Guest blogger: Catalina Jaramillo from Feet in 2 Worlds
Immigrant advocates are increasingly worried about New York’s participation in the controversial fingerprint-sharing program Secure Communities.
Chung-Wha Hong, executive director of the New York Immigration Coalition said that 79% of the people placed in detention facilities or deported under Secure Communities were convicted of minor crimes or had no charges filed against them at all.
“We are fine with violent criminals being deported,” said Hong. “That is not the problem. This program is supposed to do that.” But she said that’s not what’s happening. “The vast majority of people who are caught in this program are innocent, have no criminal background, or have minor violations where people do not deserve to get deported.”
The New York State Division of Criminal Justices Services and Governor David Paterson assert that New York has a special agreement with the Department of Homeland Security regarding Secure Communities. In an interview with Telemundo47, Governor Paterson said that local jurisdictions within the state can choose whether or not to participate in the program, which would automatically transfer the fingerprints of anyone arrested by local law enforcement to a Department of Homeland Security database to check the person’s immigration status.
This program that the Federal Government asked us to be a part of, in which municipalities have a choice of whether or not they can opt in or not — which is what New York State was able to receive as opposed to other states — guarantees that this is only high level security threats whose information will be transferred.
Yet, Secretary of Homeland Security Janet Napolitano said on October 6 that the program was not optional.
On the other hand, John M. Caher, director of public information for the Division of Criminal Justice Services (DCJS), told El Diario that there was “a pledge made to this state by the Department of Homeland Security” that no community in New York will be forced to activate Secure Communities. However, Caher said this is not discussed in the Memorandum of Agreement between New York and Immigration and Customs Enforcement (ICE). That document was signed by the Acting Commissioner of DCJS Sean Byrne.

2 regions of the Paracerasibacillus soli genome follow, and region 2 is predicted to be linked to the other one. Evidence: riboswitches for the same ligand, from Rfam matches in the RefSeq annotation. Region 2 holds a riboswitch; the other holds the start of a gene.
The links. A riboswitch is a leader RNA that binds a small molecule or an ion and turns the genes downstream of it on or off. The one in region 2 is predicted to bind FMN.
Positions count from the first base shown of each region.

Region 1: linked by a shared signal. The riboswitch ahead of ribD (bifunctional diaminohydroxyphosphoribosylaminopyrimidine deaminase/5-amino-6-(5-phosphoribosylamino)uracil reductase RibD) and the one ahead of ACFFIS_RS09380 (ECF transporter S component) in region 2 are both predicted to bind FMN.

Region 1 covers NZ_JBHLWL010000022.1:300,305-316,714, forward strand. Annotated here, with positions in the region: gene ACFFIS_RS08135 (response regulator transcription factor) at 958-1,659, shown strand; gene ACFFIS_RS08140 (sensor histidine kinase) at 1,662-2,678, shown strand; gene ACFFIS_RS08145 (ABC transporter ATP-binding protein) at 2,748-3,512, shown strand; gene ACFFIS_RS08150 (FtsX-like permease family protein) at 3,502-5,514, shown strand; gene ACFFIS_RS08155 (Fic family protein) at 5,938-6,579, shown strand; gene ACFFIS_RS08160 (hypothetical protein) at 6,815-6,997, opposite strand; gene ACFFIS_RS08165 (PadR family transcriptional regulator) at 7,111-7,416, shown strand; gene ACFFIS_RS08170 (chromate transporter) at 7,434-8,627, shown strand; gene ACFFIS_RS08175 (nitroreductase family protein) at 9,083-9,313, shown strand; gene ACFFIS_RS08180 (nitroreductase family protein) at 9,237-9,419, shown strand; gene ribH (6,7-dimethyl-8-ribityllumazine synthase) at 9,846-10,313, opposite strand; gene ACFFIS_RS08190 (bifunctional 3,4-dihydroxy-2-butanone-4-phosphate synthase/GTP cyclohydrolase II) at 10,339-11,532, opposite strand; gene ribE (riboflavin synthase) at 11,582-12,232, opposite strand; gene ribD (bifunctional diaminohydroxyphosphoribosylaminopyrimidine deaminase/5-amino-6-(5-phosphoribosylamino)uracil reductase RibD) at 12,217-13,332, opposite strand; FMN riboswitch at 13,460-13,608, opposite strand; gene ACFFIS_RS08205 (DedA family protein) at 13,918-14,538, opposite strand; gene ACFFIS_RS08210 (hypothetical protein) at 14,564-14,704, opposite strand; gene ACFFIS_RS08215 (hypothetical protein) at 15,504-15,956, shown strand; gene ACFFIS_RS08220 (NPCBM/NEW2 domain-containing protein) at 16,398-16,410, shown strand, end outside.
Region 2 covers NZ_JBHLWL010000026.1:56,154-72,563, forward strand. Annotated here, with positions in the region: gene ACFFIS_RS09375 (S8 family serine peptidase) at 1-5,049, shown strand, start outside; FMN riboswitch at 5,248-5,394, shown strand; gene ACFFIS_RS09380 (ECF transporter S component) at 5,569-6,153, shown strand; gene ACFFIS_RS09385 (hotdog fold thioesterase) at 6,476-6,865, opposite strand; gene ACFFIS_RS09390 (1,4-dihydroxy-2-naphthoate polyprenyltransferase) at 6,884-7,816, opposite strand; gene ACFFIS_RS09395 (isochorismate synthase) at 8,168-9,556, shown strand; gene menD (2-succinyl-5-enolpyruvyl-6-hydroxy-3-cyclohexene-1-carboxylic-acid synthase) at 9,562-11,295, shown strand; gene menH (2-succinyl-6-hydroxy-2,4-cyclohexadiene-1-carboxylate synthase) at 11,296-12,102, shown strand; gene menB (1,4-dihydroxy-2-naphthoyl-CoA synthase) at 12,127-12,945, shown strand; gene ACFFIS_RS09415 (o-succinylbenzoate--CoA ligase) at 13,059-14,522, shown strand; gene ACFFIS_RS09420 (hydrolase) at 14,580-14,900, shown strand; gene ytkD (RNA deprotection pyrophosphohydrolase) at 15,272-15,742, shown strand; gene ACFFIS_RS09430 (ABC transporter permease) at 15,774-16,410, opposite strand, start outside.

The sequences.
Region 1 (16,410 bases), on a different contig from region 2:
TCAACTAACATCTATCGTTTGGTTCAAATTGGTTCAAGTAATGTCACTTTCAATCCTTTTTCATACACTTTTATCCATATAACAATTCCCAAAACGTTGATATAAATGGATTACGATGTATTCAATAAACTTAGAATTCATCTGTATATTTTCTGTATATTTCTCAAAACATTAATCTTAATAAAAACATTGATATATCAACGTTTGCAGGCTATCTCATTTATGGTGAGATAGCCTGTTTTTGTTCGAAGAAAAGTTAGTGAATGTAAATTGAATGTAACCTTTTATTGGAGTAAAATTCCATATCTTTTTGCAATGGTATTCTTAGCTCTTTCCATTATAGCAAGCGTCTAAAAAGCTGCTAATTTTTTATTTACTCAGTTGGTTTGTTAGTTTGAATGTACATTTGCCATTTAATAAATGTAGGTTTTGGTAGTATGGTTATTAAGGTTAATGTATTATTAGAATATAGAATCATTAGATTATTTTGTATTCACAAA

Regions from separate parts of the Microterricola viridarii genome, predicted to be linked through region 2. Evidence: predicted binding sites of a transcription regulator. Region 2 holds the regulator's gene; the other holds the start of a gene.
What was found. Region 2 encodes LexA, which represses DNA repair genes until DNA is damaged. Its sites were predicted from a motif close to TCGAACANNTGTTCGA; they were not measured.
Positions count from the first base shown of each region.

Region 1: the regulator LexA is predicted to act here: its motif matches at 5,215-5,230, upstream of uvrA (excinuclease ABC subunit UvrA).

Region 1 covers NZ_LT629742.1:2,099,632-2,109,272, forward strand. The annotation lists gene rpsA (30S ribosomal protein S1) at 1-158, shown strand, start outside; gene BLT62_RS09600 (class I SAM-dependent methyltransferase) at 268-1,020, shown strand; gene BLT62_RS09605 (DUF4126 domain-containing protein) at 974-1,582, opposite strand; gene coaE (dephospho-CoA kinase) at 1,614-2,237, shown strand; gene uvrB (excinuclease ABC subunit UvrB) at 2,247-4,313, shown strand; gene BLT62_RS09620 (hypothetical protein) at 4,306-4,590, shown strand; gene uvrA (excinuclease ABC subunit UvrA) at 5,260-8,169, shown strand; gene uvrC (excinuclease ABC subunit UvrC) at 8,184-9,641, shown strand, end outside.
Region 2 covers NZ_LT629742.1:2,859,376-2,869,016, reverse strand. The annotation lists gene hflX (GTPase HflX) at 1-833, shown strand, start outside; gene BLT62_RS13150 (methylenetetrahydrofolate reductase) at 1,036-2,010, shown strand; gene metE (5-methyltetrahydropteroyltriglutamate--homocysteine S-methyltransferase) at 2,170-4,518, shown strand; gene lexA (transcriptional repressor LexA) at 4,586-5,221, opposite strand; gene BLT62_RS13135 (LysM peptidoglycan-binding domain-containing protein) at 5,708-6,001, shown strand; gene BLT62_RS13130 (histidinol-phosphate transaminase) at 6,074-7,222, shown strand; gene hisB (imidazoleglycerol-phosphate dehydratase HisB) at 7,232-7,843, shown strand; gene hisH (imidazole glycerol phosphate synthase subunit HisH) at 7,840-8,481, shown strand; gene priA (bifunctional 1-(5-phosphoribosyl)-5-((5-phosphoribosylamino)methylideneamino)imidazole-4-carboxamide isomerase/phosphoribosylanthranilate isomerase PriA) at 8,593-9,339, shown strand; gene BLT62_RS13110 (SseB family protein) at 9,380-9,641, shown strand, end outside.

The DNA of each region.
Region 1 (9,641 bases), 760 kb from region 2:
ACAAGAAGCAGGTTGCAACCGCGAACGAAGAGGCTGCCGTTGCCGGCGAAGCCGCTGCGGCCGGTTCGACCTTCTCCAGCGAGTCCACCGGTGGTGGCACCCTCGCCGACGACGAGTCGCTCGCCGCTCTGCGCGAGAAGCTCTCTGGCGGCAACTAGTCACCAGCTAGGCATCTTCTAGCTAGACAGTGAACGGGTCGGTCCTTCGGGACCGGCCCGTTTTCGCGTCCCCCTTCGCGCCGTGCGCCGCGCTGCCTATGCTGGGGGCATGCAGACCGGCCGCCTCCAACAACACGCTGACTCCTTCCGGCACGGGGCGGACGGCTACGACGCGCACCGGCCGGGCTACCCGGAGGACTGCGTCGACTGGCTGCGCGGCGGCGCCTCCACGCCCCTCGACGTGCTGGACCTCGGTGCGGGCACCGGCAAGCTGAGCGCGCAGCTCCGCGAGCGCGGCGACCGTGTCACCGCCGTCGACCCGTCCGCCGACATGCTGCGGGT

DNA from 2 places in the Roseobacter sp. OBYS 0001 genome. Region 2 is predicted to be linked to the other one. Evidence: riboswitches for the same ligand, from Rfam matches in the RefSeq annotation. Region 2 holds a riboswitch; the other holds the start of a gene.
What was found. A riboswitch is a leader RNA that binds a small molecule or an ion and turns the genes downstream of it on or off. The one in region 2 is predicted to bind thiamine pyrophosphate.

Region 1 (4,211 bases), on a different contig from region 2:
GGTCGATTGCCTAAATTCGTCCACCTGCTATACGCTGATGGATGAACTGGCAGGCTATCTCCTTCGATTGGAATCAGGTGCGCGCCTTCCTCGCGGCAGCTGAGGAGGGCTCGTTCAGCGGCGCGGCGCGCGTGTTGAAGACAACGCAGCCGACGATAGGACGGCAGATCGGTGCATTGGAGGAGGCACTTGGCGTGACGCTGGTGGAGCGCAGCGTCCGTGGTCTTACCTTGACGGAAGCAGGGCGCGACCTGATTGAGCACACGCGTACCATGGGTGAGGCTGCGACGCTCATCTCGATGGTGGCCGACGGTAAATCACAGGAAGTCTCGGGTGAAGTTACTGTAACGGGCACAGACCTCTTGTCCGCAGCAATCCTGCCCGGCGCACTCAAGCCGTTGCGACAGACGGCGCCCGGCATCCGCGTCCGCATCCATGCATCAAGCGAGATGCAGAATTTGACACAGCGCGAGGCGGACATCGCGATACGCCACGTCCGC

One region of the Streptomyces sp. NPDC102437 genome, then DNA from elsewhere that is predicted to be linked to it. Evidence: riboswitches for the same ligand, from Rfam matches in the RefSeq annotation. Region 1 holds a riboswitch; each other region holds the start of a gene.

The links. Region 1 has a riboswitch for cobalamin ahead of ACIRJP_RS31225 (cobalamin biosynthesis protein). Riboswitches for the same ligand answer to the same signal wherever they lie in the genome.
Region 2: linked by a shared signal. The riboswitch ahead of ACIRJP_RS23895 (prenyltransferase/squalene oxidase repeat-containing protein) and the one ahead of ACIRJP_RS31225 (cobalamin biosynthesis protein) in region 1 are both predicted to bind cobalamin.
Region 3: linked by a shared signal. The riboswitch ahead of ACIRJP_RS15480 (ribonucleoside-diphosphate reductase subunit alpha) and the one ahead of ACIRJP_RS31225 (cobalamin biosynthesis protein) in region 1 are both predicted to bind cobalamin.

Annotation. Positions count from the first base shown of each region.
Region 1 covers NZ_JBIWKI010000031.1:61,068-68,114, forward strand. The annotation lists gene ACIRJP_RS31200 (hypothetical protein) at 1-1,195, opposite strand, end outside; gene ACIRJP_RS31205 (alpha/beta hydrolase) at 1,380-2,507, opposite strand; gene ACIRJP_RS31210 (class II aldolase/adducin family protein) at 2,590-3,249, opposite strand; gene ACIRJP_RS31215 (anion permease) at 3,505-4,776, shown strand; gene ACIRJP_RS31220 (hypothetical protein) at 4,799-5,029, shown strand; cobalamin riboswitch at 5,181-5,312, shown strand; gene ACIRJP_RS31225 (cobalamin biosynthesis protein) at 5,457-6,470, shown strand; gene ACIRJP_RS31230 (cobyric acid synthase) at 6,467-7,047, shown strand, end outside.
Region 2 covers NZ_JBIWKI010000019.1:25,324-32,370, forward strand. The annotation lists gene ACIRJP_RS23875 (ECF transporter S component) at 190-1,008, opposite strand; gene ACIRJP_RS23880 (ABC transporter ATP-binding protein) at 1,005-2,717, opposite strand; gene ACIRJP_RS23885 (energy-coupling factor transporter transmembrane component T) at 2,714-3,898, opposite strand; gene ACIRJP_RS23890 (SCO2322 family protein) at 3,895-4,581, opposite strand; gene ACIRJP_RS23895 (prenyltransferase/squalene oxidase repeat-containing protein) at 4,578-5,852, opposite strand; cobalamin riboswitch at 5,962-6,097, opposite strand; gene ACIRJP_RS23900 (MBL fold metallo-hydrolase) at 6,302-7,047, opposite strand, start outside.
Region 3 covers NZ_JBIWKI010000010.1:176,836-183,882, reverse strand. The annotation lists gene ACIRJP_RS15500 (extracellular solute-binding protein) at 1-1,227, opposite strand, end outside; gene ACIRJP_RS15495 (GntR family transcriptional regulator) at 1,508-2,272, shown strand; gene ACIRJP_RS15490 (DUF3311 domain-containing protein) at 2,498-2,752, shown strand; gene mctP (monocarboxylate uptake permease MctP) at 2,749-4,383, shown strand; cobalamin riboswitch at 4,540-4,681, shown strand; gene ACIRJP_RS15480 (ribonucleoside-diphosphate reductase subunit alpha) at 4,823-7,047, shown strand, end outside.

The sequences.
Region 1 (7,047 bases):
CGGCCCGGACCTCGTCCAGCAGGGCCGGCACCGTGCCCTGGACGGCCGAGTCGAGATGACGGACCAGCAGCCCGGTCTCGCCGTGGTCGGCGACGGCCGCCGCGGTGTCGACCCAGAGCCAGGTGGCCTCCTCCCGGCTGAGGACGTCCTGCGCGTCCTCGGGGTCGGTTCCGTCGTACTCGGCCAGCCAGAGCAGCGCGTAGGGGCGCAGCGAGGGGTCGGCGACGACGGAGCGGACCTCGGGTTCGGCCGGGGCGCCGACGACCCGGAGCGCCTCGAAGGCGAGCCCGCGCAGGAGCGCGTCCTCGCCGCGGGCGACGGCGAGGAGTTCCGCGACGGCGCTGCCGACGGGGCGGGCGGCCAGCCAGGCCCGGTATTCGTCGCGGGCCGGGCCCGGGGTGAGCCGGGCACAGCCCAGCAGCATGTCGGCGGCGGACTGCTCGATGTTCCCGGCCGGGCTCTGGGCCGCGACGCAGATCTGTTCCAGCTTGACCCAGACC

Asked about other jurisdictions such as San Francisco and Santa Clara, California and Arlington, Virginia, who are trying to opt out unsuccessfully, Caher said he was not aware if those states received such a condition, so he was not sure if their experiences were relevant.
Ángela Fernández, executive director of the Northern Manhattan Coalition for Immigrant Rights and a strong critic of Secure Communities, said she hasn’t been able to confirm that New York State has a special deal with DHS.
“We said, can you show us another contract that says that New York is going to get special treatment on this issue, and they haven’t been able to produce it,” said Fernandez. “They say there’s an email from the Department of Homeland Security that says that local jurisdictions can opt out. But we don’t feel confident with that.”